Monday, October 23, 2006

Advice to a young non-scientist

[Apologies to Peter Medawar]

With our impending departure from Boston, I've been thinking a lot about what I would change if I were to get the chance for a do-over. Below are the conclusions I've come to.

Making friends is hard: We didn't fully realize before we left Seattle how lucky we were to have so many friends and family close by, and how difficult it is to rebuild that sort of network in a new city.

The core of the problem was that neither Christina nor I had much exposure to people our age. Before starting classes, I hadn't fully internalized that I'd be surrounded by people who had, for the most part, just finished college, and were about eight years younger than me. An eight-year post-college difference is a pretty big gap in life experiences and expectations, one that made it hard for me to make many new friends. Christina's job was also pretty limiting in that respect in that it was, in some ways, tantamount to solitary confinement. And, since she worked at MIT, most of the few interactions she had were with students as well. Compounding these difficulties was the fact that most people in their early thirties have their social network in place and aren't necessarily actively trying to expand it, and so it's not easy to "break into" an existing circle of friends.

All this is not to say that we didn't make any new friends, but there were few enough of them, and we saw them so infrequently, that being in Boston was a pretty lonely experience. All that said, short of joining some sort of social club [*shudder*], it's not clear to me how we could have changed this bit of our stay here.

The high activation energy of mobility: When we moved here, we decided not to buy a car, but instead use Zipcars as necessary. On one hand, that worked out reasonably well, in that we didn't have to think about insurance, parking etc, but still had access to a car when necessary. On the other hand, it also stopped us from doing things that would have made our stay in Boston more pleasant, because there was always a very definite cost associated with using the Zipcar: for any activity, the question became "Do we want/need to do this enough that we're willing to pay the Zipcar fee for the necessary period of time ?". At $7-$8/hour, that sort of calculus brought with it the pressure to make every trip extra-worthwhile, which made us much less willing to try trips with uncertain payoff, like, say, exploring Massachusetts. It also made it hard to be spontaneous, because each trip required reserving the car a few days in advance, and we needed to plan our trips down to the hour to stay within our reservation window.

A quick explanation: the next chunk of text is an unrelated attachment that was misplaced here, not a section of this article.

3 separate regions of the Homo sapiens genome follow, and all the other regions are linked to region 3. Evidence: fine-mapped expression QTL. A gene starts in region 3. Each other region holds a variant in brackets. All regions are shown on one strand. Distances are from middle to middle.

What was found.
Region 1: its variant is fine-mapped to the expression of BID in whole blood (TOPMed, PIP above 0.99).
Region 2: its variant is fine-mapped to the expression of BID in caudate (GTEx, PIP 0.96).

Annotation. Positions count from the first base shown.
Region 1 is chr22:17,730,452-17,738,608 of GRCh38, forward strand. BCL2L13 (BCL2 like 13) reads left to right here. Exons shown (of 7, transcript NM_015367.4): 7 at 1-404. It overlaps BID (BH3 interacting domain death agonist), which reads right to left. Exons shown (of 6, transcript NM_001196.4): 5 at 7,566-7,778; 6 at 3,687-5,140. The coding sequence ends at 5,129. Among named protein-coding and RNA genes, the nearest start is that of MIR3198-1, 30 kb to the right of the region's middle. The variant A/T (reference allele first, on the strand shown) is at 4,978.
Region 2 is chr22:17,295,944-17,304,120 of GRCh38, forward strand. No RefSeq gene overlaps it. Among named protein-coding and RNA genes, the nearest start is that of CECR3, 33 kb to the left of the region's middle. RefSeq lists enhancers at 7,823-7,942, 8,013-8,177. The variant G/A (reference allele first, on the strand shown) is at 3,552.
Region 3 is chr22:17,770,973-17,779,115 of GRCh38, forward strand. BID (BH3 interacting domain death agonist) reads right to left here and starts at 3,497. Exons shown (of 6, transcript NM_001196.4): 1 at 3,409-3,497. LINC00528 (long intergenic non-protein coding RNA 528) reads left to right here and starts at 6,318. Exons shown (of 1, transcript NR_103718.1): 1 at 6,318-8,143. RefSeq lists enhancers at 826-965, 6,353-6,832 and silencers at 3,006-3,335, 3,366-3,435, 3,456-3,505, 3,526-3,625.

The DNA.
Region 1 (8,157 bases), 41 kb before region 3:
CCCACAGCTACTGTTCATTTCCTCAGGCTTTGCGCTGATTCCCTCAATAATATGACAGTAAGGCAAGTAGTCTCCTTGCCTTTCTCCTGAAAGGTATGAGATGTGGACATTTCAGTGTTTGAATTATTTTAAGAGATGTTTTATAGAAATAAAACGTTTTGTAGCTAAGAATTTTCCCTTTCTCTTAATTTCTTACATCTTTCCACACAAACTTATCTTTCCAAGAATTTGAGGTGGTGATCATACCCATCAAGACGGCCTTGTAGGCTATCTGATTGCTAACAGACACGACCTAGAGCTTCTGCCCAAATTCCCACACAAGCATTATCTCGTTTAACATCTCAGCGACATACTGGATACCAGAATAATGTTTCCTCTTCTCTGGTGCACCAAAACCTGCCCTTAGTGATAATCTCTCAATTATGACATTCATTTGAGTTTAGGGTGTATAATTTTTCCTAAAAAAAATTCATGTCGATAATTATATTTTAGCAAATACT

All in all, the delta between what we paid for Zipcar rentals on a monthly basis and what it would have cost to own a car was probably small enough that the additional freedom would have been worth it.

Going big sometimes considered harmful: I had two conflicting impulses when I started graduate school. One was to take the safe route to getting the necessary credentials: pick a research area that played to my strengths [ie purely computational work], pick an interesting but reasonably safe project, do a solid job on it, and get out quickly. The other impulse, based on the reasoning that since I was making such a large switch anyway, I might as well do it properly, was to become equally at home doing experimental biology and computational work, and pick a thesis project based purely on being the coolest thing I could think of, with little or no regard to safety. In other words, choosing the "go big" option of the "Go big or go home" philosophy espoused by a friend of mine.

I tried to chart a path through the middle, by looking for a thesis topic that would allow me to develop the computational skills that I figured would make me the most employable in industry [namely, machine learning/data mining] and applying them to the area of biology I find the most interesting [synthetic biology]. That took about a year, and still wasn't totally satisfactory, as is usually the case when you try to force a compromise between two incompatible bedfellows. In the meantime, I also figured out that I really don't like experimental work -- the slow, repetitive, everything-takes-forever-to-do, debug-by-semi-randomly-trying-stuff nature of it drives me crazy. In other words, I realized that I really should have taken the safe route; unfortunately, 2 years in and with a new addition to the family, doing that sort of a reset really wasn't in the cards.

I wish somebody had sidled up to me a couple of years ago, gently tapped me on the shoulder, and quietly said "Uhm, dude ? You already went big by going back to school; there's no need to get even crazier. Play it safe." Or, as a professor who switched over from "pure" computer science to CS applied to biology put it recently: re-orienting your vector takes time, and the important part is getting pointed in the right direction, not trying to get to the endpoint as fast as possible.

The lesson: sometimes you go big and you go home ;-)

There are probably a couple of other little bits and pieces that could have gone better, but I think the stuff above covers the biggest chunks. Now all I need to do is build a time machine so I can go back a couple of years and give myself the benefit of all this experience, thereby creating an alternate universe in which I become a mad scientist and destroy the earth via my green goo run amuck. Wait, maybe that's not such a great alternative...

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